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First Time Feature Film Director Discusses Success with Kaufman’s Game

The Independent's Editor Speaks with Writer/Director Helier Bissell-Thomas on Award Winning Contemporary Film Noir

Kaufman’s Game is a full-length film written and directed by Helier Bissell-Thomas. It follows Stanley, an unemployed young man with a passion for boxing, who becomes drawn into the violent operations of a powerful organization. This is a film about influence, determination and self-destruction. The Independent caught up with Helier Bissell-Thomas to discuss the film’s production and its influences.

What was your goal with Kaufman’s Game?  What drew you to this project? I know you have many literary influences; perhaps you can name a few by title.

Helier Bissell-Thomas outside the British Film Institute on Southbank, in London.

My goal with Kaufman’s Game was to make a powerful feature-length movie (my first one) without the luxury of a million dollar budget, A-List cast, or major studio support.  I wanted this film to showcase the cinematic Film Noir aesthetics I am interested in while maintaining the commercial viability of the thriller genre brand. In my view, these forms are nearly one in the same, stylistically speaking, the thriller genre having developed from Noir over the decades.

My love of the writings of Franz Kafka and Raymond Chandler drew me to working in contemporary Film Noir, you might call this “Neo-Noir,” I suppose, but most moviegoers recognize this type of film as a “Thriller” or a “Psychological Thriller” these days. The way I see it, genre titles have more to do with the packaging and selling movies. Producers rely on recognizable “types” to pitch movies to the right audience.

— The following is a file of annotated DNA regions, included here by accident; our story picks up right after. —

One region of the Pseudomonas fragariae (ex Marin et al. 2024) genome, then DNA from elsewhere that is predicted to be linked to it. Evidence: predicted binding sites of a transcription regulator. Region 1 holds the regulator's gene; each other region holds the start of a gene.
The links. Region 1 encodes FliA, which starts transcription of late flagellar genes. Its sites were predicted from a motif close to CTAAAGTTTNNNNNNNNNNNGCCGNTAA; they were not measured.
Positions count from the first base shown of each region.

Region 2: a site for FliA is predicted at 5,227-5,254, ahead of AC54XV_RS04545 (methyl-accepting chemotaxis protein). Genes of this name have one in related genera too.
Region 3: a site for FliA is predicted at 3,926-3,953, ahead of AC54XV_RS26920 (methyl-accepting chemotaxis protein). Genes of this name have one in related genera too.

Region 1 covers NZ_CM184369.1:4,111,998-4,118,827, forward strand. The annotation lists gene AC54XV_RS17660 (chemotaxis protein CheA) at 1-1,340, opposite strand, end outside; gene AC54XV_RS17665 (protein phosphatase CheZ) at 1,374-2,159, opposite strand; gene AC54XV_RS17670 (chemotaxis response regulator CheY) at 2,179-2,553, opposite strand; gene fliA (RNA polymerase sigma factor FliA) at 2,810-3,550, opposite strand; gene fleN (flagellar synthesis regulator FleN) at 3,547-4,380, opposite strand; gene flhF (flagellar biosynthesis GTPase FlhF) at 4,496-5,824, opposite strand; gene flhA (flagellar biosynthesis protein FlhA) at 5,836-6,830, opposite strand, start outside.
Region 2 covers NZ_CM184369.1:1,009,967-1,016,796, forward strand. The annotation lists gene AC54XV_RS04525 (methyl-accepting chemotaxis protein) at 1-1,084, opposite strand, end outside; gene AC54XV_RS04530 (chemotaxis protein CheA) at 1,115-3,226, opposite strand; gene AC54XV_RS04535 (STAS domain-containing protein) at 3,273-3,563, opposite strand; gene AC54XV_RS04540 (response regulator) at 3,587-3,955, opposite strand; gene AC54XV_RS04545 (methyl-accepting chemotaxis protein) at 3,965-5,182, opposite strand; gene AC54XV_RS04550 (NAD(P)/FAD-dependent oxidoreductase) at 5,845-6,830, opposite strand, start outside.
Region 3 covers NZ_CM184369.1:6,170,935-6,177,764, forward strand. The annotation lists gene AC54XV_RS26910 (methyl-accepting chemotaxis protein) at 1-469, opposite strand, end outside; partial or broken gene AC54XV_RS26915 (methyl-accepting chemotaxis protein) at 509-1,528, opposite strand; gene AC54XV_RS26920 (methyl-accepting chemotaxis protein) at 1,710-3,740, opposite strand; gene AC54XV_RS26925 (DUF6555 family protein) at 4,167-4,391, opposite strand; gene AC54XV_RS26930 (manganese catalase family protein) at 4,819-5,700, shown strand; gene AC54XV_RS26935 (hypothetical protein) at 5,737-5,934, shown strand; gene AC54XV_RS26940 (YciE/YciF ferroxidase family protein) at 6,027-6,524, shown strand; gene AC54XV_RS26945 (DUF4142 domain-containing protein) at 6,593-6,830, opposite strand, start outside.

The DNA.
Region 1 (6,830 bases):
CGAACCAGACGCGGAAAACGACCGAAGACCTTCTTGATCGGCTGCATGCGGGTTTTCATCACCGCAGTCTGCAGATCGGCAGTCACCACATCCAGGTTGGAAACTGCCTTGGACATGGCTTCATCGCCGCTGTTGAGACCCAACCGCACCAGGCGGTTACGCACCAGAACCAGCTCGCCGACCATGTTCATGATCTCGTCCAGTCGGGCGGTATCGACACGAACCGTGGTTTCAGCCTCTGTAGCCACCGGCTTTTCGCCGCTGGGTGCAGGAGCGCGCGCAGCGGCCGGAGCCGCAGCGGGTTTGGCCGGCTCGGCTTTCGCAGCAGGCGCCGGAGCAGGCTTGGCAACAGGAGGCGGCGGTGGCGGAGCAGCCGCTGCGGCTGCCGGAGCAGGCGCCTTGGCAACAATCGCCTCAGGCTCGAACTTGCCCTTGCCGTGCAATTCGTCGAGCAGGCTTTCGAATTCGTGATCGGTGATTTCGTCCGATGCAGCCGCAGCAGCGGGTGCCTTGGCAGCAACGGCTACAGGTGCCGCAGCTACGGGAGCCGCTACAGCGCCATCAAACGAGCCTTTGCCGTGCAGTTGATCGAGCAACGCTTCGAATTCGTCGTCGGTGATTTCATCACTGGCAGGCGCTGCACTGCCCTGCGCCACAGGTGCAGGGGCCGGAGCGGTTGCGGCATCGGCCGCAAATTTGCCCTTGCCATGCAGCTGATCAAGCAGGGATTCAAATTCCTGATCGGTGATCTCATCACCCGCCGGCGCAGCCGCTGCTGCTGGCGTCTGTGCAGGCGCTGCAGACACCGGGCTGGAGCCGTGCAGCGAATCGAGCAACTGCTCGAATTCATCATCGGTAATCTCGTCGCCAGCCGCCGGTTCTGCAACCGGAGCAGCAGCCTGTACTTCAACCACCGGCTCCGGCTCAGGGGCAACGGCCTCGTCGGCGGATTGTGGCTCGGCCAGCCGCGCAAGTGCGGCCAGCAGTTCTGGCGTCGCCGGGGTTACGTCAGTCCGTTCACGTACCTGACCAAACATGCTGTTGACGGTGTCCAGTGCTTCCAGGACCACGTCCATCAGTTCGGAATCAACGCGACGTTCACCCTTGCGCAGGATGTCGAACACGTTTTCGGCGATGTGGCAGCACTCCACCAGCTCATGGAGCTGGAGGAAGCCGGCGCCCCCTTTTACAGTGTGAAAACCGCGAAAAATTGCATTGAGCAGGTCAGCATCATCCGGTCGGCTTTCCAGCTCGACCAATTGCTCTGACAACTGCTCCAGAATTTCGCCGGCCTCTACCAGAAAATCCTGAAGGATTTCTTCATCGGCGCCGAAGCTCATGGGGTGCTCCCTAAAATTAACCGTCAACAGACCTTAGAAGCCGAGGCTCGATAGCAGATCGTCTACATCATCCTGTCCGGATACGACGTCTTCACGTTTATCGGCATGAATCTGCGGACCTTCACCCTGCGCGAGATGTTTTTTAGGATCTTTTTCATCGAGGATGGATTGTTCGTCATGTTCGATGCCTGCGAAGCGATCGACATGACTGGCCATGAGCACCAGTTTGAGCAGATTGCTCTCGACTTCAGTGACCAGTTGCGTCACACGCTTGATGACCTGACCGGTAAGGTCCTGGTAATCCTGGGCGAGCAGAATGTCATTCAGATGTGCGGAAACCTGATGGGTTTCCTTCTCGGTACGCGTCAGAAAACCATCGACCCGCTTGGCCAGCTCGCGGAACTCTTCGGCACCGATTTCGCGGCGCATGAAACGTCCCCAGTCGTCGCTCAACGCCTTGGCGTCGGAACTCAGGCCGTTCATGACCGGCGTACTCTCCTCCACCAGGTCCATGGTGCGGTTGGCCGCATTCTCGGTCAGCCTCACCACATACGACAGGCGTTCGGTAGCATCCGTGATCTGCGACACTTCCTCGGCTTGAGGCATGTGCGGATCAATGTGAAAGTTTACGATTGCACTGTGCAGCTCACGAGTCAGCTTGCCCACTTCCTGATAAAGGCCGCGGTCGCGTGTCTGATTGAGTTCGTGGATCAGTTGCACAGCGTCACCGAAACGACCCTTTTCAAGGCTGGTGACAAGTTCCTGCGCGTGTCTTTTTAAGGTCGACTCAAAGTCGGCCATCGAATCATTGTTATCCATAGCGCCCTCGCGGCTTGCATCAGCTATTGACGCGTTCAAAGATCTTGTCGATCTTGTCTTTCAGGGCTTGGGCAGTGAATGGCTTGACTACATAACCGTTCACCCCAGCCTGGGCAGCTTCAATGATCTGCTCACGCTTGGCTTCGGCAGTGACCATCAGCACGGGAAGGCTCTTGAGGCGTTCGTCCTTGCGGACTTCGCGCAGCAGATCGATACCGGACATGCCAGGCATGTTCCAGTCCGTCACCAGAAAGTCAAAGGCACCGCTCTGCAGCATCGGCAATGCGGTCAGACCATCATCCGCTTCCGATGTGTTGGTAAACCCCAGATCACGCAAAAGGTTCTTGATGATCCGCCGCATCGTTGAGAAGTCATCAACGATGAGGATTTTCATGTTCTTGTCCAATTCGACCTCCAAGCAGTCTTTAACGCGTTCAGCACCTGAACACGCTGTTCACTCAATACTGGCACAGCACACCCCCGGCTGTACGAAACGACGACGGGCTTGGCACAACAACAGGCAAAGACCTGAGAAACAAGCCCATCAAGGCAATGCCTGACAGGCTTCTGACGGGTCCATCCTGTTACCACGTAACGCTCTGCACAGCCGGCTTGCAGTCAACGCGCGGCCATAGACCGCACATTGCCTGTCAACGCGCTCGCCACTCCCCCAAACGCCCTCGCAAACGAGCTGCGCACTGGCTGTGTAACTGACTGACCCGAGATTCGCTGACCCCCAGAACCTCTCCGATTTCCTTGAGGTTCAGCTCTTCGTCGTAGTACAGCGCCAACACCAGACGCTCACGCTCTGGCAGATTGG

As a teenager, I read Robert Rodriguez’s Rebel Without A Crew about the making of his brilliant micro budget debut El Mariachi. I think this is perhaps the best memoir to date of the mentality a first-time film director must adopt in order to get an indie movie off the ground, against all the odds. Rodriguez’s book is a truly inspiring read, one I kept very close while making this movie. Catching The Big Fish by David Lynch was helpful too.

Can you elaborate on the aesthetic style of the film? What were you trying to achieve?

Jye Frasca (Stanley) holding Rupert Shelbourne (Jaeger) at gunpoint atop Falcon Wharf in Battetsea, London

Absolutely! I have always had a real affection for both suspense and minimalism in cinema, and I feel that the low-to-no budget filmmaking model really lends itself to cinematic minimalism and suspense. When you have little money to play with, in terms of your production, you can still afford to set scenes strongly, simply by stripping them back to the fundamental core elementals of the narrative. By simplifying the set, technically and in other ways, you save both time and money and keep the audience focused on the characters.